Photo courtesy National Archives, Kew - War Cabinet Memoranda
"Many intellectuals, scientists and professionals, particularly those with Jewish backgrounds, or whose thinking did not agree with Nazi policies left for the United States and Great Britain... By the outbreak of the War, these men and women would feel their primary allegiances lay with the Allies, not their native lands. They trusted that any suspicion or abuse they encountered in England would be mild compared to the tortures inflicted by the Nazis. Because of Great Britain’s tough stance on immigration, most refugees were young, educated and productive members of society. In general, they assumed that they would continue to perform their daily occupations, or would be allowed to aid the war effort. They certainly did not expect the widespread distrust that surrounded anyone with a foreign accent as soon as the country was at war." - Elizabeth A. Atkins, "The Gettysburg Historical Journal", 2005
When Great Britain declared War on Nazi Germany in September of 1939, over seventy three thousand Germans and Austrians living in Great Britain were deemed 'enemy aliens' and asked to leave the country. Only two thousand did. After the fall of France and an invasion scare, Winston Churchill famously issued the order "Collar The Lot!" Men over the age of sixteen who chose to remain in England were ordered to surrender their cameras, weapons, maps and bicycles. They were subjected to curfews and required to obtain police permission to travel short distances from their homes for business. The Home Office established internment tribunals to decide whether 'enemy aliens' would be A) sent to internment camps, B) exempted from internment but subject to restrictions or C) exempted from both.
But what does all this have to with figure skating? Well, in the thirties a not insignificant number of Germans and Austrians came to Great Britain to teach skating or perform in ice pantomimes and revues. A precious few of these skaters, among them Elsie (Derksen) and Rudy Angola and the Baron von Petersdorff, managed to get out of England just before the War began. The fates of those that stayed varied greatly.
Ernst Friedrich Ludwig Nikolaus Hartung came to England to teach lawn tennis and figure skating in the early thirties. Born in Munich, he had served in the Deutsches Heer (Imperial German Army) during the Great War. He met his wife Eileen, a domestic science student, at the short-lived Golders Green Ice Rink in London. Ernst was able to avoid being labelled an 'enemy alien' because his naturalization certificate came through in May of 1938. Ernst and Eileen went on to become highly respected skating instructors at Westminster, Liverpool and Birmingham. Both of their children were born during the War. Ernst passed away in Feniscowles, Blackburn on July 26, 1978.
Adolf Schima teaching eight year old Margaret McLaughlan at Perth Ice Rink. Photo courtesy "Skating World" magazine.
Adolf Obst Vulgo Schima learned to skate at the Engelmann rink in Vienna and came to England in 1937 after managing a skating school in Adelboden, Switzerland. An exceptional stilt skater, he gave a series of exhibitions in Scotland before taking a job teaching at the Manchester Ice Palace. He was one of the lucky ones to be given a 'special case' exemption from both restrictions and internment. He married in 1943, was hired to teach skating at the Perth Ice Rink in 1947 and received his naturalization in 1948. He later taught at the Durham Ice Rink. He lived out his days in England, passing away on September 18, 1987 at the age of seventy eight.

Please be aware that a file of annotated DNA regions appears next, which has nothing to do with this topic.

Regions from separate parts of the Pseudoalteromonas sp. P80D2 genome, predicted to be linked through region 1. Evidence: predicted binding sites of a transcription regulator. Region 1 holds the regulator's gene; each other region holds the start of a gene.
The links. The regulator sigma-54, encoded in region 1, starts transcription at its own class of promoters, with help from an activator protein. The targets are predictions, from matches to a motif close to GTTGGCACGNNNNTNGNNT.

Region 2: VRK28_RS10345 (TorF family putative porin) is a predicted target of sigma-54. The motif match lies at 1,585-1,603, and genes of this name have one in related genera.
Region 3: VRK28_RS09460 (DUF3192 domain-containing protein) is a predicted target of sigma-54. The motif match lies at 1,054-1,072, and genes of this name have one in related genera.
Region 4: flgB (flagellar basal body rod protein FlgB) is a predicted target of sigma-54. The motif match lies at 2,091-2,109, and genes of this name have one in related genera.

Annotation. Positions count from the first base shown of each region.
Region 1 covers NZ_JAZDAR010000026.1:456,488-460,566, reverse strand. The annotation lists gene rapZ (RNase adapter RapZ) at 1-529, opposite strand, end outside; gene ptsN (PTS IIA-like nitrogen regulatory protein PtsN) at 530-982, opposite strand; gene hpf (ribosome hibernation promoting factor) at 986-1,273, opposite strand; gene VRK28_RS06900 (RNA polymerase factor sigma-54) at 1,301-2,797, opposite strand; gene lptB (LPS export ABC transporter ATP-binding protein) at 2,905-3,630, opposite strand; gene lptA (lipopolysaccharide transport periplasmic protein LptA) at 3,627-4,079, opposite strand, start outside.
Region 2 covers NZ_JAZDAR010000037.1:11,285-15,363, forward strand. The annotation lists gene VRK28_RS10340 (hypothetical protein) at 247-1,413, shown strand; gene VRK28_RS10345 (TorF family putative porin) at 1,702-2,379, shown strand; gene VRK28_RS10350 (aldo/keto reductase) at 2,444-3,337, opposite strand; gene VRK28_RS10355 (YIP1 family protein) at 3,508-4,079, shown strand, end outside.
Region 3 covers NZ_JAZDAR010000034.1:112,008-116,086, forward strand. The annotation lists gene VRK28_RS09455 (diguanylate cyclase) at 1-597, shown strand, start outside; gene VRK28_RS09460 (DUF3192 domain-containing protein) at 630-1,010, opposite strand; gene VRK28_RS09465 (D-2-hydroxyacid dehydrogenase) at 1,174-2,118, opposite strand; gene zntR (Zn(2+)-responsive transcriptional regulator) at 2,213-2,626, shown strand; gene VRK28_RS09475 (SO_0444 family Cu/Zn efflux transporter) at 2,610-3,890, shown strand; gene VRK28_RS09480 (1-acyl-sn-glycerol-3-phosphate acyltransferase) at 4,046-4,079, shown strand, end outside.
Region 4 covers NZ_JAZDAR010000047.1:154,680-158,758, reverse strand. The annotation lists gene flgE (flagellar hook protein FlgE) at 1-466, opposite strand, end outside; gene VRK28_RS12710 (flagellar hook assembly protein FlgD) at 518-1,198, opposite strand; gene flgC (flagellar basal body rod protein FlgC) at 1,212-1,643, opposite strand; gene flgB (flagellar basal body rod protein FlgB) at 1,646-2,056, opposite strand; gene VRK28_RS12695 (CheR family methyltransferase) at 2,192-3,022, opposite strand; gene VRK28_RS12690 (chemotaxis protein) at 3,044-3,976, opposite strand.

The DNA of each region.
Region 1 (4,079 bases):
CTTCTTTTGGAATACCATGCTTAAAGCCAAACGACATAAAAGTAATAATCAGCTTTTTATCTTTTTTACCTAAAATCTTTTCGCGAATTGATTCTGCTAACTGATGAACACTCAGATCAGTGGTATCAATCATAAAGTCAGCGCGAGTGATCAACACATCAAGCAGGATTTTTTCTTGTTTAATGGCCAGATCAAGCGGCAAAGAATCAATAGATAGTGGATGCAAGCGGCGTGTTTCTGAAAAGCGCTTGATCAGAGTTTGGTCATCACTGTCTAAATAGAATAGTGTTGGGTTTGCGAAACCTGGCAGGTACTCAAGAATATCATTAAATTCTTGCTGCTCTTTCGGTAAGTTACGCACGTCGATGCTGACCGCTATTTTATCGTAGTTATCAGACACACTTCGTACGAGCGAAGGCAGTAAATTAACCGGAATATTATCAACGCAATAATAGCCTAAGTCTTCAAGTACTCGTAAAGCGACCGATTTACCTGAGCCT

Paul Kreckow performing at the Admiralspast prior to the Great War
Melitta Brunner and Paul Kreckow
The following year, Paul married Olympic Bronze Medallist Melitta Brunner in London. Their marriage was short-lived; she petitioned for a divorce in 1933. British Champion Michael Booker, who trained under Madge Austin who competed against Paul and Trudy at the Open Professional Championships, shared this story: "A member of the new Richmond staff was a fellow who appeared from nowhere by the name of Paul Kreckow. He had one solitary pupil, a married lady with whom he was having an affair, Trudy Harris. They skated for hours snuggled up to each other, supposedly nobody was to know of the affair, out of which came the 'Harris Tango.' Neither had any knowledge of music thus the dance really does not fit the tempo of a tango and ends up mid-bar and on the off beat. It is for this reason that the ladies inside three at the end of the dance is either performed on the off beat with a longer number of beats for the continuous back outside edge that follows, or is done the other way around with a shorter B.O. edge; I think the former is the 'official one. Anyway, one day some plain clothes cops turned up at the rink and carted off Mr. Kreckow; he has never been seen since, might be at Guantanamo, for it turned out he was a German spy. Those were the days when traitors, murderers and the like forfeited their human rights!"
So what did become of Paul? No one really knows. We do know he sailed from Berlin to Southampton in March of 1935 and appeared in the ice revue "Marina" at the S.S. Brighton in 1936. Beyond that, he vanishes off the face of the earth. Was he an agent of the Abwehr, the German military service? Was he deported or hauled out back and shot? It's hard to say... he doesn't show up in the records of 'alien internees'.